(Bloomberg) -- Volatility continued to sweep through global stock markets, sending futures on U.S. equity indexes to exchange-enforced boundaries designed to limit extreme swings for a second consecutive day.
After spending most of the previous overnight session pinned to the lower band, the March S&P 500 contract surged Tuesday, at one point touching the so-called limit-up threshold established each day by the Chicago Mercantile Exchange to keep turbulence from spiraling.
If the rally held it would erase roughly half of Monday’s rout, a decline that swelled to 7.6% in the S&P 500 during regular trading and represented Wall Street’s worst day since the financial crisis. Gains today came after President Donald Trump, speaking at a White House news conference, said he plans to announce “very dramatic” actions to support the economy following discussions with lawmakers.
Futures on the index traded at 2,843.25 at 8:12 a.m. in New York, up 3.4%, after earlier hitting the daily maximum of 2,879. Contracts pared gains after CNBC reported the White House might not be as close to implementing stimulus as initially thought.
“Investors are less likely to panic if the Federal government is panicking,” Dennis Debusschere, head of portfolio strategy at Evercore ISI, wrote in a note to clients. “That is the play book for dealing with a pandemic.”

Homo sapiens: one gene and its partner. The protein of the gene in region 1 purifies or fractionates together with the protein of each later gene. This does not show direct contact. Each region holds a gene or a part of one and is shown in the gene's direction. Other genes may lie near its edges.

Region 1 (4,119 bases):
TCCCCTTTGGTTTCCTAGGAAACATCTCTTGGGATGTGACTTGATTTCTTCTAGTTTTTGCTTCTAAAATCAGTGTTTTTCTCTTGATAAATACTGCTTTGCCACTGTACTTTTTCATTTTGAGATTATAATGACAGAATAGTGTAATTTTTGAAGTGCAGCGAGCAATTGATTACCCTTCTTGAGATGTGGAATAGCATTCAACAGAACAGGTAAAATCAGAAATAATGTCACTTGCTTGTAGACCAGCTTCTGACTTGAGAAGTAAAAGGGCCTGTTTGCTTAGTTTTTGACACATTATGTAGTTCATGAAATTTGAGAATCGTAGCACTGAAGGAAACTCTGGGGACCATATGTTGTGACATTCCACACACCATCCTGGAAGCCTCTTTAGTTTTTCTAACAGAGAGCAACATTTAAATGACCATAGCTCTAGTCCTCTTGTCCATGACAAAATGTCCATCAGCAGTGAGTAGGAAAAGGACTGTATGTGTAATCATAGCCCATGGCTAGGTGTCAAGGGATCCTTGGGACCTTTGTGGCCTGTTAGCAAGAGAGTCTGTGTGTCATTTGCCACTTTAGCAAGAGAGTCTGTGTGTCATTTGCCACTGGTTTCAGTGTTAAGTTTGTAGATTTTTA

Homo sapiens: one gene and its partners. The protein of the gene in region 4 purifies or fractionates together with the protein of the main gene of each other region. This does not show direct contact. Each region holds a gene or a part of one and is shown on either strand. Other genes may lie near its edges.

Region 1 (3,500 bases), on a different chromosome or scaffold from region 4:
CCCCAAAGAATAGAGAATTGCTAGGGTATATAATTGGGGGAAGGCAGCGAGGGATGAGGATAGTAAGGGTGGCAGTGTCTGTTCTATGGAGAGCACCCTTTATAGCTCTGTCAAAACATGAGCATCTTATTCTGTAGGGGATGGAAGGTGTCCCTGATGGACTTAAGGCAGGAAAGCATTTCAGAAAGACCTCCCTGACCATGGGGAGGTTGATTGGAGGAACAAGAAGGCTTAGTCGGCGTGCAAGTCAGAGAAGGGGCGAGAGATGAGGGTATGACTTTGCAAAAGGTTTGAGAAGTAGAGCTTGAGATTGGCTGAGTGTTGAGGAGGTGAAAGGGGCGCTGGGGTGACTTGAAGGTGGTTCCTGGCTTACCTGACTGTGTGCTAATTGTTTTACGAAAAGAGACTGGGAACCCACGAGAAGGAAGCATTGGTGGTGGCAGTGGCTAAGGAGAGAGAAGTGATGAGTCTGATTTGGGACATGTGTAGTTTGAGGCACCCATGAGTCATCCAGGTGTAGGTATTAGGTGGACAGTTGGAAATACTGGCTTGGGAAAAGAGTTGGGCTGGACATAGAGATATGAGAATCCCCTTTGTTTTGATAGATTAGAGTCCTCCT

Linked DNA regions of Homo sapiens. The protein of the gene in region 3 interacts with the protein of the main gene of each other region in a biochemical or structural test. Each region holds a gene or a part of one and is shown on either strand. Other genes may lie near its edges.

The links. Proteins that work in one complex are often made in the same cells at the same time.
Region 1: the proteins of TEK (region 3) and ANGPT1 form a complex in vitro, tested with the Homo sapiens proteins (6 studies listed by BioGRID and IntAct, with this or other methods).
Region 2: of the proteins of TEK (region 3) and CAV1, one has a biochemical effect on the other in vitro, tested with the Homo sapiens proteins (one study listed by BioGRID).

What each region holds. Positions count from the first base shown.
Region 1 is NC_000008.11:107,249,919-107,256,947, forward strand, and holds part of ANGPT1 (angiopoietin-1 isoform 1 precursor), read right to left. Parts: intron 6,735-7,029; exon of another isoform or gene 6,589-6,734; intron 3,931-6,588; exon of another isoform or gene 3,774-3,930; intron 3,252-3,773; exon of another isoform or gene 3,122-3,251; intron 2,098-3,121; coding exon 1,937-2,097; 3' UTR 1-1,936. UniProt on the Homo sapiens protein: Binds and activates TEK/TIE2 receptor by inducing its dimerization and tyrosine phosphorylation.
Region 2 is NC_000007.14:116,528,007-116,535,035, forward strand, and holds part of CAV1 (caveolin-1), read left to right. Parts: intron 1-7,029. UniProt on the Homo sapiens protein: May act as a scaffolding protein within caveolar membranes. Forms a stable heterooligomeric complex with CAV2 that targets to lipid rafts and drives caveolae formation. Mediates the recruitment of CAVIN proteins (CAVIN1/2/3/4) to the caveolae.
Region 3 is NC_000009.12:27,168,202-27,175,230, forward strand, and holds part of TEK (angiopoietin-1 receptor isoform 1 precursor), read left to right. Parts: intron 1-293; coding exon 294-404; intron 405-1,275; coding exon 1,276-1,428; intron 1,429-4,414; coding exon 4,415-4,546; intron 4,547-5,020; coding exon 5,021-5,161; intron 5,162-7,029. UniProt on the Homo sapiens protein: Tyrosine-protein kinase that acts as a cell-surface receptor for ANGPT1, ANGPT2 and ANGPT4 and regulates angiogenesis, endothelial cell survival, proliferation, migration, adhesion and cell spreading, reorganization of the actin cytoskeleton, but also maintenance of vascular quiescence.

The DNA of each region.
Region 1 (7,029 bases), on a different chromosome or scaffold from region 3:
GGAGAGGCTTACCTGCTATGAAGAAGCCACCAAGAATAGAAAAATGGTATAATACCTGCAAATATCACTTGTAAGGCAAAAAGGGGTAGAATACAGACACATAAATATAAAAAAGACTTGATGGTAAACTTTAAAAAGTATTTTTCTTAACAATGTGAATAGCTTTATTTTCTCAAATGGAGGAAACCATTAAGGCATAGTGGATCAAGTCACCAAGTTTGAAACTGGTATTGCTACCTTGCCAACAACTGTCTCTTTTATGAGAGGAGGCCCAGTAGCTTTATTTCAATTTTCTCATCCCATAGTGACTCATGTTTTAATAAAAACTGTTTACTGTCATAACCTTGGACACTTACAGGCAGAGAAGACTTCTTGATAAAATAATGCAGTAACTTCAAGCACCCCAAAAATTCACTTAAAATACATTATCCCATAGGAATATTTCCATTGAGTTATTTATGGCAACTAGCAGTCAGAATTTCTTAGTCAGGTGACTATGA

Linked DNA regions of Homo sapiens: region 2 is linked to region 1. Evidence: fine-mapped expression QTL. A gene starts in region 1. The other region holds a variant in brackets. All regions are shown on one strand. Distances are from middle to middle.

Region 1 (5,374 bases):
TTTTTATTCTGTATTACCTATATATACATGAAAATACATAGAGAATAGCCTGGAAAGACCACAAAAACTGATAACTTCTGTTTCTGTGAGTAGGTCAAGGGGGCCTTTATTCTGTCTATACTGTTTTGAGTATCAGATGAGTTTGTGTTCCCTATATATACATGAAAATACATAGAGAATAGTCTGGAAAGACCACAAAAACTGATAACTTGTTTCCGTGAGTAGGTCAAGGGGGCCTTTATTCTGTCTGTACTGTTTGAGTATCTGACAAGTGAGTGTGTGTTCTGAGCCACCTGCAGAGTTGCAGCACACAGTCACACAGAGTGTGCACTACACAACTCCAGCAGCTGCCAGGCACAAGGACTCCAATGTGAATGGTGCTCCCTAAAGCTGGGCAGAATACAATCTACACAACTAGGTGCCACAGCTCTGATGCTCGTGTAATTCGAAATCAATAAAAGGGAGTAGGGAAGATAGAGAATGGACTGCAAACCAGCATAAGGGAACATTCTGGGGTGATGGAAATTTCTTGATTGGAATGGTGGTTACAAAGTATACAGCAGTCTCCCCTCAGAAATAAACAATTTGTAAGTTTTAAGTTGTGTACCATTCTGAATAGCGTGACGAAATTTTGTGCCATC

At the start of Tuesday’s overnight session, S&P 500 futures dropped as much as 1.9%, bringing the plunge since a February record to more than 20%. Dow Jones Industrial Average contracts also briefly fell more than 20% from the all-time high. Monday’s rout came as an oil price war broke out in markets already rattled by the spreading coronavirus.
Investors fled risk assets on Monday with virus cases surging. The U.S. announced more deaths, Italy struggled to lock down its financial hub and the World Health Organization warned the threat of a pandemic is “very real.” The velocity of the drawdown in American equities is threatening to end the bull market that just logged its 11th anniversary.
Added to the uncertain impact of the virus on the economy is the crashing oil price that threatens to upend politics and budgets around the world, exacerbate strains in high-yield credit and add pressure on central bankers trying to avert a recession. It typically would have proved a boon to consumers, but the coronavirus is increasingly keeping them at home.
The market meltdown is forcing equity investors to confront worst-case scenarios they normally delegate to colleagues in credit: which companies can survive a slowdown, and which are teetering toward extinction?
The urgency of the assessment is a sign stock managers have entered survival mode as credit spreads spike. Companies with strong balance sheets have generated “extraordinary returns” on a relative basis since the S&P 500 peaked on Feb. 19, according to Goldman Sachs Group Inc.’s chief U.S. equity strategist, David Kostin. Their weaker counterparts have gotten trounced.
“Markets will continue to see this extreme volatility with falls on worries about the economic outlook on the back of coronavirus and its flow on, but occasional sharp rallies on stimulus plans and signs of hope,” said Shane Oliver, head of investment strategy and chief economist at AMP Capital Investors.
--With assistance from Vildana Hajric and Lu Wang.
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